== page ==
CLIFFORD v. SOCIAL SECURITY ADMINISTRATION COMMISSIONER, No. 1:2014cv00275 - Document 38 (D. Me. 2014)

Court Description: DECISION AND ORDER ON DEFENDANT'S MOTION TO DISMISS AND MOTION FOR SUMMARY JUDGMENT - granting 20 Motion to Dismiss; denying 20 Motion for Summary Judgment. By JUDGE D. BROCK HORNBY. (mnw)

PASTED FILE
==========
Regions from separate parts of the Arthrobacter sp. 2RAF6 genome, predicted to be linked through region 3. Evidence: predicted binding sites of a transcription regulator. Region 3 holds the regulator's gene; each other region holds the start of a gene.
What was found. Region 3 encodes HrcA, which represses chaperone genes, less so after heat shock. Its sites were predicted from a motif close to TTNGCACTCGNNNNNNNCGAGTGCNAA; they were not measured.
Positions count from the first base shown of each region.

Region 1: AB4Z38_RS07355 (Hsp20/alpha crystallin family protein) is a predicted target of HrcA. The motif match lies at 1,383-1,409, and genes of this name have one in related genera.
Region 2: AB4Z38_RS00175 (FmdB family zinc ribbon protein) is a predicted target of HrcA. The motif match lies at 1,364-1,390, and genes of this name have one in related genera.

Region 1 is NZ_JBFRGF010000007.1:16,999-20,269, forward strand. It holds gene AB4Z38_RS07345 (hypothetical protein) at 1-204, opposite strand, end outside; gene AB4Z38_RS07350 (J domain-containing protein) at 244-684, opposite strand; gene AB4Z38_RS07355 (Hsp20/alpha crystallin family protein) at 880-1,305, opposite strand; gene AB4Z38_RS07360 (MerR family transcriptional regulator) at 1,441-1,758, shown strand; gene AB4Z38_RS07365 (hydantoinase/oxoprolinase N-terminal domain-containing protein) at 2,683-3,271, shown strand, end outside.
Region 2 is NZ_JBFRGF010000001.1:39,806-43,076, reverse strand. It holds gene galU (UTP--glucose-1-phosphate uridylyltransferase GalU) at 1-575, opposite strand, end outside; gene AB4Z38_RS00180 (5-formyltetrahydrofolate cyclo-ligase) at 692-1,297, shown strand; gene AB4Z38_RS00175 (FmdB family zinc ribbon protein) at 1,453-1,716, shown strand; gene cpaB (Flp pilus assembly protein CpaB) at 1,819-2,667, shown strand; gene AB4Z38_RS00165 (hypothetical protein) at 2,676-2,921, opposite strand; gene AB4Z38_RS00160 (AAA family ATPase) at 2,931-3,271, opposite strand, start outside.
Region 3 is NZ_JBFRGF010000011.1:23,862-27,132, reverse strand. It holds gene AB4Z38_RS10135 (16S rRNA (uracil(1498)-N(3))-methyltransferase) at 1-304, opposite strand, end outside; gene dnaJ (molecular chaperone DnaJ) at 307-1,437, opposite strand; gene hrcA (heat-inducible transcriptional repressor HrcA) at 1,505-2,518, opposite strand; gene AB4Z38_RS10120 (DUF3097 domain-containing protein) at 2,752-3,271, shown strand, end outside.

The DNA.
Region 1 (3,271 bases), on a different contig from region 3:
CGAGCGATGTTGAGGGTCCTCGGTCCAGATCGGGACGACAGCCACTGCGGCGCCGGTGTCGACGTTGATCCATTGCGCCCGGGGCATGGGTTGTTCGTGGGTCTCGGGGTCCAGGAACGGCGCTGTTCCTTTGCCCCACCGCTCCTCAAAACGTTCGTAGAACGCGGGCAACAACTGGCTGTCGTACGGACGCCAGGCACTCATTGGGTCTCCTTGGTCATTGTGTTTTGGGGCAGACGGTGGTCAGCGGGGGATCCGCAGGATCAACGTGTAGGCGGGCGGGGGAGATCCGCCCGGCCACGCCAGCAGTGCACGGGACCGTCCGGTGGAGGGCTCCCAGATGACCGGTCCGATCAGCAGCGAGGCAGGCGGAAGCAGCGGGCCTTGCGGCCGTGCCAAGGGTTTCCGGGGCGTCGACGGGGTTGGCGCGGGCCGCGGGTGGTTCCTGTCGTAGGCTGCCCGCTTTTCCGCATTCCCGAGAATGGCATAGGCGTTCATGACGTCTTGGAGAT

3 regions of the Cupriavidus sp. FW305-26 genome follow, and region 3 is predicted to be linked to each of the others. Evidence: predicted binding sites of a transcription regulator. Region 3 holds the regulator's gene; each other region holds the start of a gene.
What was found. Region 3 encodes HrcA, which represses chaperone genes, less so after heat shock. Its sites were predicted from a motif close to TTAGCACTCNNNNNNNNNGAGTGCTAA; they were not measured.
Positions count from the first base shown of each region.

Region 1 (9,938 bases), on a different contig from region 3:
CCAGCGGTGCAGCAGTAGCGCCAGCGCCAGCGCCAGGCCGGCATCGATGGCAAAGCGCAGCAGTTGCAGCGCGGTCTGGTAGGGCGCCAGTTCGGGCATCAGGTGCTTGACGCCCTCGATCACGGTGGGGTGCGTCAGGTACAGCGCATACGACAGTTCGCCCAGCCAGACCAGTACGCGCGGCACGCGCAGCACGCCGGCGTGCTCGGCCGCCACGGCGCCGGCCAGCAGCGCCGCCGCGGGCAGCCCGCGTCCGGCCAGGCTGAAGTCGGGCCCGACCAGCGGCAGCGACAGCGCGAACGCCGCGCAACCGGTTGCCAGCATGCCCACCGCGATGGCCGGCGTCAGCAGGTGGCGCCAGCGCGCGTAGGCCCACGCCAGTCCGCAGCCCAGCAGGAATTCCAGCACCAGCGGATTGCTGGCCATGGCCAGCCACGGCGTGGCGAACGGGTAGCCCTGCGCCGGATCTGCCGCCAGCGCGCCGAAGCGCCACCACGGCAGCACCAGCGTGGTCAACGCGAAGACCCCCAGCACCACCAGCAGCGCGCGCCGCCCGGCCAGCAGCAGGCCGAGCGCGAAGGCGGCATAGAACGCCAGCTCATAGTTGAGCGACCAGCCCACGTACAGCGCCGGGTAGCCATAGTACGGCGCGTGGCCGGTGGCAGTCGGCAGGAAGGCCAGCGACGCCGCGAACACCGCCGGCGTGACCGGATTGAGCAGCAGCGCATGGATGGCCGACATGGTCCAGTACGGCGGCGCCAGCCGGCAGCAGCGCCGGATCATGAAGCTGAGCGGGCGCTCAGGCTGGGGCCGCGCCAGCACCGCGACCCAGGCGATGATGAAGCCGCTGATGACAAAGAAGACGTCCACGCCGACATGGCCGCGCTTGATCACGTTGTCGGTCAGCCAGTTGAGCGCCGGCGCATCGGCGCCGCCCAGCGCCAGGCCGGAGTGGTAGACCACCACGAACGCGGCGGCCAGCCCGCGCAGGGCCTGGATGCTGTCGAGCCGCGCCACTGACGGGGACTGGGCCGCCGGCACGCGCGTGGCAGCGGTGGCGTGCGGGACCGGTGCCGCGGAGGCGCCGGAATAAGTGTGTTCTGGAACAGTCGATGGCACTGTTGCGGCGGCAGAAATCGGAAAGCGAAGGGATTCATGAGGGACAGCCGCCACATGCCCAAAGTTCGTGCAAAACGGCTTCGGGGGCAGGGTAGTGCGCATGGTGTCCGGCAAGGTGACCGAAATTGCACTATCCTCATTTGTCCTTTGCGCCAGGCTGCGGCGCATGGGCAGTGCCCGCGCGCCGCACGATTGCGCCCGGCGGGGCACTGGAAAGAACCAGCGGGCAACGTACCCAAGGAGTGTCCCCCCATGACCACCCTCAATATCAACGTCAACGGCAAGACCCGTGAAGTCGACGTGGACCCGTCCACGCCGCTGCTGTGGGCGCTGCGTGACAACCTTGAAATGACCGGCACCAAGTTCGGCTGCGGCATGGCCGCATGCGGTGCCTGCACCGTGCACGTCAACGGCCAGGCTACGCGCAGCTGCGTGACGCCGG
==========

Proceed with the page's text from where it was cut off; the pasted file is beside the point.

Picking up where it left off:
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CLIFFORD v. SOCIAL SECURITY ADMINISTRATION COMMISSIONER Doc. 38 UNITED STATES DISTRICT COURT DISTRICT OF MAINE PETER R. CLIFFORD, PLAINTIFF V. CAROLYN W. COLVIN, ACTING COMMISSIONER, SOCIAL SECURITY ADMINISTRATION, DEFENDANT ) ) ) ) ) ) ) ) ) ) ) CIVIL NO. 1:14-CV-275-DBH DECISION AND ORDER ON DEFENDANT’S MOTION TO DISMISS AND MOTION FOR SUMMARY JUDGMENT The Social Security Administration’s (“SSA”) motion for summary judgment on this Freedom of Information Act (“FOIA”) complaint is DENIED.1 Contrary to the SSA’s argument, the fact that the plaintiff seeks access to SSA records for his own litigation purposes does not void his right of access under FOIA (“a party’s asserted need for documents in connection with litigation will not affect, one way or the other, a determination of whether disclosure is warranted under FOIA.” Columbia Packing Co., Inc. v. U.S. Dep’t. of Agric., 563 F.2d 495, 499 (1st Cir. 1977)). Likewise, the fact that the plaintiff sought a seal or redaction of this FOIA lawsuit because of his reputational concerns in the SSA sanctions proceeding against him does not make these documents exempt from disclosure. In fact, In light of the outcome, I overlook the parties’ failure to comply with Local Rule 56(h) concerning a notice of intent to file a motion for summary judgment and a conference of counsel. 1 Dockets.Justia.com with the filing of my ruling on the motion for temporary restraining order (“TRO”), the sealing and redaction were lifted. Decision and Order on Pl.’s Mot. for TRO (ECF No. 37); Order Vacating Orders to Seal (ECF No. 36). The FOIA exemption on which the SSA relies, 7(A), exempts from disclosure: “records or information compiled for law enforcement purposes, but only to the extent that the production of such law enforcement records or information could reasonably be expected to interfere with enforcement proceedings.” 5 U.S.C. § 552(b)(7)(A) (emphasis added). The plaintiff agrees that what he seeks are investigative records, Complaint ¶ 18, but that is only the first part of what is required to support an agency’s refusal to disclose. The SSA has totally failed to articulate any basis on which the second part that disclosure of the records “could reasonably be expected to interfere with enforcement proceedings” is satisfied. The cases are clear that a blanket exemption may not be claimed and that while generic categories of documents can be claimed as exempt, “there must nevertheless be some minimally sufficient showing,” and “withholdings should be justified ‘category-of-document by category-of- document . . . not . . . file-by-file.’” Curran v. Dep’t of Justice, 813 F.2d 473, 475 (1st Cir. 1987). “[T]he classification should be clear enough to permit a court to ascertain ‘how each . . . category of documents, if disclosed, would interfere with the investigation.” Id. (quoting Campbell v. Dep’t of Health & Human Servs., 682 F.2d 256, 265 (D.C. Cir. 1982)). The SSA has wholly failed to meet that standard at this stage of the litigation.2 The SSA mentions in passing that the documents have been properly withheld under the Privacy Act. This argument lacks any development. “Rather than guessing at what these 2 2 The SSA’s motion to dismiss Count II, however, is GRANTED. That is the count that asks for injunctive relief to prevent the SSA from proceeding with its sanctions proceeding against the plaintiff until this FOIA lawsuit is resolved. In the First Circuit, injunctive relief may issue if the plaintiff prevails on the merits, the plaintiff would suffer irreparable injury without the injunction, the harm to the plaintiff outweighs the harm to the defendant, and the public interest would not be adversely affected. Joyce v. Town of Dennis, 720 F.3d 12, 25 (1st Cir. 2013) (citing Asociación de Educación Privada de P.R., Inc. v. García–Padilla, 490 F.3d 1, 8 (1st Cir. 2007)). I explained in my ruling on the request for a TRO why the plaintiff cannot succeed on his request to enjoin the SSA from pursuing the sanctions proceeding against him. He has not shown any connection between his access to the investigative file and the outcome of the sanction proceedings against him. In addition, the public interest weighs in favor of avoiding delay in the SSA sanction proceedings. I conclude, therefore, that injunctive relief is not available to prevent the SSA from proceeding with its sanctions proceeding despite the fact that the plaintiff may ultimately acquire documents in this FOIA lawsuit. SO ORDERED. DATED THIS 6TH DAY OF NOVEMBER, 2014 /s/D. Brock Hornby D. BROCK HORNBY UNITED STATES DISTRICT JUDGE arguments may or may not portend, we fall back upon the prudential rule that ‘issues adverted to in a perfunctory manner, unaccompanied by some effort at developed argumentation, are deemed waived.’” Marek v. Rhode Island, 702 F.3d 650, 655 (1st Cir. 2012) (quoting United States v. Zannino, 895 F.2d 1, 17 (1st Cir. 1990)). 3